20. odd jim

    odd jim Flimsiest Lambresta

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    Really? I think the 50D handles high ISO very well, particularly when processed with DPP.
  21. Photodiva

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    May be my expectations were too high. Mind you, speaking to some of the press boys at the footie, sometimes they give up under the floodlights and they've got 1DMs or Nikons.
  22. KIPAX

    KIPAX Waldorf

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    Seriously..? then they shouldnt be doing the job. I have been to the darkest poorest lit places in the country and have always come away with something.. If its got floodlights then it can be photogrpahed.. simple as that.

    Anyone who is on a press assignment and gives up shouldnt even be working in the industry IMHO :(
  23. SimonTALM

    SimonTALM Linford Christie

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    If you are inside at an event you probably get the best results shooting completely manual (both exposure and W/B) as the lighting won't be changing during the day.

    Assuming flash is banned as it is for most events, the key is for sports is to fix the shutter speed first by working out how much movement you want (if any), keeping in mind that a kid with lower skill levels won't move as quick as an adult who has higher levels of skill, so with low skill kids you can get away with a lower shutter speed. Once you've chosen your shutter speed put the lens to the widest aperture (smallest f number) you can and then use the ISO to get the right exposure.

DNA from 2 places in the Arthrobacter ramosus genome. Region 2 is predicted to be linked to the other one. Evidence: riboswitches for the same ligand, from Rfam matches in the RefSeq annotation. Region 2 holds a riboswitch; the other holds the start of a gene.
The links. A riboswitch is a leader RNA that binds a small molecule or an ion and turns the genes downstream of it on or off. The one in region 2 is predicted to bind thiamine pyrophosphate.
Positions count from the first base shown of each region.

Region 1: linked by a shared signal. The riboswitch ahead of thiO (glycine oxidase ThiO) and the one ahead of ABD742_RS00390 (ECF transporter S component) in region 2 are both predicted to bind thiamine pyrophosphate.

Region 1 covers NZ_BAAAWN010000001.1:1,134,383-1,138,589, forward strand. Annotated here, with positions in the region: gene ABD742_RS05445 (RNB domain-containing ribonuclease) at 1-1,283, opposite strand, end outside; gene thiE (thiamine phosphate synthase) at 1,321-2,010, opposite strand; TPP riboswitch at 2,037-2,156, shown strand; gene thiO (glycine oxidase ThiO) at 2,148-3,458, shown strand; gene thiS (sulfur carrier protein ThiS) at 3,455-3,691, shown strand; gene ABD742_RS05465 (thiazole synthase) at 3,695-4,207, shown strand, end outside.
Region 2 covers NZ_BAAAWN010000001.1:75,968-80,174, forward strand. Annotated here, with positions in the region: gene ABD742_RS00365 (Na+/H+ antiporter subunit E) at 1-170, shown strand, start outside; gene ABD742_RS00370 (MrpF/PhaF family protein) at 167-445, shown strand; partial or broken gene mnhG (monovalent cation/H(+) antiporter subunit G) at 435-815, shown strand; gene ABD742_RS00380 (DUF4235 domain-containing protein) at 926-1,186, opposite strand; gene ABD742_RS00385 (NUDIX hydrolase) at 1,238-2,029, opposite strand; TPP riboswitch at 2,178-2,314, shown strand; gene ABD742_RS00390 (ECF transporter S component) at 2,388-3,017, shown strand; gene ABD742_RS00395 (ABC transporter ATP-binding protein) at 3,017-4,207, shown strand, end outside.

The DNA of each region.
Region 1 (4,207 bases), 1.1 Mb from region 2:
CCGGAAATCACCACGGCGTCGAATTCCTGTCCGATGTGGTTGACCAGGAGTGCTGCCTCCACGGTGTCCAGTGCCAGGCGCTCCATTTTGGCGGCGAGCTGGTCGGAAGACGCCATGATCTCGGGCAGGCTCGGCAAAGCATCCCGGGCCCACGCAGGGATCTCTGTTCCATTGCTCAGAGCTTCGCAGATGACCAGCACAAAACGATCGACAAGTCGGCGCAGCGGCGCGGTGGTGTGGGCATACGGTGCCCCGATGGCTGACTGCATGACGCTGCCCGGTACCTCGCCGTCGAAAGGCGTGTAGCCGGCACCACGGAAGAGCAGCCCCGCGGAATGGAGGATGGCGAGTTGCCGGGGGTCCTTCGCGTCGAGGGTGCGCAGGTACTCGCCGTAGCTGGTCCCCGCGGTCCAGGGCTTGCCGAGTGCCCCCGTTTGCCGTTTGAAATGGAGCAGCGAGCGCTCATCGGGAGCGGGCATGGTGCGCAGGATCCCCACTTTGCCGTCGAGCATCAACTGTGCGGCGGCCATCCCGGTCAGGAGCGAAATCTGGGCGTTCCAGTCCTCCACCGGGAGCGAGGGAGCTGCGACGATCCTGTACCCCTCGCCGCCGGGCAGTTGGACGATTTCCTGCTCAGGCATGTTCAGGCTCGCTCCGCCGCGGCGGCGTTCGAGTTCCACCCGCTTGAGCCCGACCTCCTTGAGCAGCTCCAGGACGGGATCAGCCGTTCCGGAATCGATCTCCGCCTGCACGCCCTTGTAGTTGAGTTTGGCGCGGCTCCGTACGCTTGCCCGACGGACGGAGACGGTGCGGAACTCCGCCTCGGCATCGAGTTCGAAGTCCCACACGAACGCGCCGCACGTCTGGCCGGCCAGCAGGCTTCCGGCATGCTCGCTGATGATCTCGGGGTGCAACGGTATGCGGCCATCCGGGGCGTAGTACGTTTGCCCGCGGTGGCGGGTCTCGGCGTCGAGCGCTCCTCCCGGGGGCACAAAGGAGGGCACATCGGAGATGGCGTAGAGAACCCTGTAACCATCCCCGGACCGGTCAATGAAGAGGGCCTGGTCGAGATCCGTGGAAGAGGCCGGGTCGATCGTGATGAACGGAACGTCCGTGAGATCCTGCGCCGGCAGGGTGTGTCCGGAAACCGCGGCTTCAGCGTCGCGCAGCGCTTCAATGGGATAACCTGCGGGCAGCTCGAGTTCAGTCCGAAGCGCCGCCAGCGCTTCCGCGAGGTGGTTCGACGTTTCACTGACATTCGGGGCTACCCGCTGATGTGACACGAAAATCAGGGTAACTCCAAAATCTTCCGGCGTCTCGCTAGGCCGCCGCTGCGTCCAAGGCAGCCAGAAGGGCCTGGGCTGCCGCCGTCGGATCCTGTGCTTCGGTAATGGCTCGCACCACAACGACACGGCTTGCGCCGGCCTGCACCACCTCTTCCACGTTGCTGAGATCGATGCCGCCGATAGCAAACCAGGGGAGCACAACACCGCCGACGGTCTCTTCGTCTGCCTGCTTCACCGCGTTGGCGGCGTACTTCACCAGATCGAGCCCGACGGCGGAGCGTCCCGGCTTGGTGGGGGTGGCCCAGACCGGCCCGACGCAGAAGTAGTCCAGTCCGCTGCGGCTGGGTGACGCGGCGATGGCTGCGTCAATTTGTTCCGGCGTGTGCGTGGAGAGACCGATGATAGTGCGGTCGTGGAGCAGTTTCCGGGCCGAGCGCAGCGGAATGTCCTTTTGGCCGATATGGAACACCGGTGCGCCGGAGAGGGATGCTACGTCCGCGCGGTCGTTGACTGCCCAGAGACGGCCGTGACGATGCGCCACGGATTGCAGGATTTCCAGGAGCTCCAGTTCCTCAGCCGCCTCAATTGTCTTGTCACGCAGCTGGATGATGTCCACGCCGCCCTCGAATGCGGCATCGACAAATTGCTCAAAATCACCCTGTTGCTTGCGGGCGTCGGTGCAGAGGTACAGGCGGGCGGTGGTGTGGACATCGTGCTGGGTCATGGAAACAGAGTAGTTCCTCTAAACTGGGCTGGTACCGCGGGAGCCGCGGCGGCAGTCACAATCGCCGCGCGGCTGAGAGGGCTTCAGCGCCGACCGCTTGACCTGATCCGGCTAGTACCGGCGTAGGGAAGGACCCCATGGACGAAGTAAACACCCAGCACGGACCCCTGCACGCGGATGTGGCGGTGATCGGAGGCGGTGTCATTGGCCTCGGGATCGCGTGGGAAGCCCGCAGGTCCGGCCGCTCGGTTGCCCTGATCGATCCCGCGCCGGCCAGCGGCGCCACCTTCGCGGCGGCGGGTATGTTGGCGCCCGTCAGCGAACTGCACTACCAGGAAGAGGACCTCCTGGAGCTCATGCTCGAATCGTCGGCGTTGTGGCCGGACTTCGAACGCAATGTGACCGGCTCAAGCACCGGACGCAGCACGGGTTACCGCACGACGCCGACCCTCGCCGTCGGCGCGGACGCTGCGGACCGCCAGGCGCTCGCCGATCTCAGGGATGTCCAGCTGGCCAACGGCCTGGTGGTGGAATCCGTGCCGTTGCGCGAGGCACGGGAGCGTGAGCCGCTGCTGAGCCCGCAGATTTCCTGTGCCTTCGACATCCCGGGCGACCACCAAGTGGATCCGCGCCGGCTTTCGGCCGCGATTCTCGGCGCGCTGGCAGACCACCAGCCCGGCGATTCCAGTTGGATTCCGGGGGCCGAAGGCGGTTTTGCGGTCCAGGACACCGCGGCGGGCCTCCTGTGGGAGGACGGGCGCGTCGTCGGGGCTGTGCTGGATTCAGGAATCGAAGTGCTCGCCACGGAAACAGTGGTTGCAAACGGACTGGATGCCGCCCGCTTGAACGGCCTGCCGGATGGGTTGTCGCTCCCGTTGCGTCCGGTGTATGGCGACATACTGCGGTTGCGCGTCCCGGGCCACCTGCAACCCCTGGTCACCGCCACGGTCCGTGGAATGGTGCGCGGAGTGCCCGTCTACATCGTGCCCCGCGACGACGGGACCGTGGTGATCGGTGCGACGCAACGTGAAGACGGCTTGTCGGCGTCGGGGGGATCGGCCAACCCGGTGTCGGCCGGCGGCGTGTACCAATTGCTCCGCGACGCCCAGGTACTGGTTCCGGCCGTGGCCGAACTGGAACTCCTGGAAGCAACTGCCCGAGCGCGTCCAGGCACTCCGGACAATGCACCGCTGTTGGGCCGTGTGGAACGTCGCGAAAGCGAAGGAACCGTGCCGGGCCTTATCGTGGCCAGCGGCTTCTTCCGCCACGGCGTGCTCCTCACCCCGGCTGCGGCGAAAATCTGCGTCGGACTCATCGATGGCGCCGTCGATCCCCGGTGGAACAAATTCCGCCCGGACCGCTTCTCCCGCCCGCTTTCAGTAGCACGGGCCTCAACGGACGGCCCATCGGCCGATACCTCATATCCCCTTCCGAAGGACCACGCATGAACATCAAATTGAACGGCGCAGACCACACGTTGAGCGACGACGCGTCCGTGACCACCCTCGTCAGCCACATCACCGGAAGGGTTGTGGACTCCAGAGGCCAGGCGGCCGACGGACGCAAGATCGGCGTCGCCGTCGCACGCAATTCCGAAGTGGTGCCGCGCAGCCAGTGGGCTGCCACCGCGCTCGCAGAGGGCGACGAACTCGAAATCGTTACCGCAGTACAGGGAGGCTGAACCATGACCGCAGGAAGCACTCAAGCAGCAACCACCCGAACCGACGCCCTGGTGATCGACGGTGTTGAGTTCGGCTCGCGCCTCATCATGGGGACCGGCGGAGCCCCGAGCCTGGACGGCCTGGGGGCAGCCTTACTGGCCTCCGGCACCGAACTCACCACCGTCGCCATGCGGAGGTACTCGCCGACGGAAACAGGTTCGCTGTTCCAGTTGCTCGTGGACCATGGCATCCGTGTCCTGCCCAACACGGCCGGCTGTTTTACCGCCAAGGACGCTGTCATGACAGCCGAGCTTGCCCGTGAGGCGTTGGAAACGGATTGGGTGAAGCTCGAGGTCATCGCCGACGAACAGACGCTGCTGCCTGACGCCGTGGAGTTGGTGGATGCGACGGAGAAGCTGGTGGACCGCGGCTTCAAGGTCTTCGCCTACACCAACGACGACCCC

To give examples:

    I've just done 2 weekends of Shooting Gymnastics using my D3s and 70-200 f2.8

    Week 1) Regional Finals (age range 7-17 with most early teens IIRC) the lighting was quite good lighting as it was a regional centre of excellence for gymnastics and I was shooting ISO4000, 1/500 @ f3.2. This just about froze all the action in all but the fastest of moves by the oldest of kids.